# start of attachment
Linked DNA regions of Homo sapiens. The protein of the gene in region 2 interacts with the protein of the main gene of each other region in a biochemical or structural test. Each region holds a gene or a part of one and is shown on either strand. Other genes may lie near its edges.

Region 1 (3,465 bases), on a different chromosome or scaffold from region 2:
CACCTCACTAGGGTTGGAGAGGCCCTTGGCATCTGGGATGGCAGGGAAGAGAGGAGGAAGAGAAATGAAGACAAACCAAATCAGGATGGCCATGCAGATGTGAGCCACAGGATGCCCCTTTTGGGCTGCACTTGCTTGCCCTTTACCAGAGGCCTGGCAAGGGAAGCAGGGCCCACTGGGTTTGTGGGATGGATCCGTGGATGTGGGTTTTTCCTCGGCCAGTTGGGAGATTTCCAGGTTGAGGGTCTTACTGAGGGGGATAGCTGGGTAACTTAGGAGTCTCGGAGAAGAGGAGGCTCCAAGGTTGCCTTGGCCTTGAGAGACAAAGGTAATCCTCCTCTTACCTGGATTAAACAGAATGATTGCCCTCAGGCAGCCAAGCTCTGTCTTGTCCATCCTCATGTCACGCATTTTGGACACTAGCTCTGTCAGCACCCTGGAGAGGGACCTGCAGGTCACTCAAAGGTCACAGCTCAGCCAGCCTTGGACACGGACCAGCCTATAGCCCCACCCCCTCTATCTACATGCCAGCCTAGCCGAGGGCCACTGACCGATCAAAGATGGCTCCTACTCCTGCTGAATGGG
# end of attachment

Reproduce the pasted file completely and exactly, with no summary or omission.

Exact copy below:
Linked DNA regions of Homo sapiens. The protein of the gene in region 2 interacts with the protein of the main gene of each other region in a biochemical or structural test. Each region holds a gene or a part of one and is shown on either strand. Other genes may lie near its edges.

Region 1 (3,465 bases), on a different chromosome or scaffold from region 2:
CACCTCACTAGGGTTGGAGAGGCCCTTGGCATCTGGGATGGCAGGGAAGAGAGGAGGAAGAGAAATGAAGACAAACCAAATCAGGATGGCCATGCAGATGTGAGCCACAGGATGCCCCTTTTGGGCTGCACTTGCTTGCCCTTTACCAGAGGCCTGGCAAGGGAAGCAGGGCCCACTGGGTTTGTGGGATGGATCCGTGGATGTGGGTTTTTCCTCGGCCAGTTGGGAGATTTCCAGGTTGAGGGTCTTACTGAGGGGGATAGCTGGGTAACTTAGGAGTCTCGGAGAAGAGGAGGCTCCAAGGTTGCCTTGGCCTTGAGAGACAAAGGTAATCCTCCTCTTACCTGGATTAAACAGAATGATTGCCCTCAGGCAGCCAAGCTCTGTCTTGTCCATCCTCATGTCACGCATTTTGGACACTAGCTCTGTCAGCACCCTGGAGAGGGACCTGCAGGTCACTCAAAGGTCACAGCTCAGCCAGCCTTGGACACGGACCAGCCTATAGCCCCACCCCCTCTATCTACATGCCAGCCTAGCCGAGGGCCACTGACCGATCAAAGATGGCTCCTACTCCTGCTGAATGGG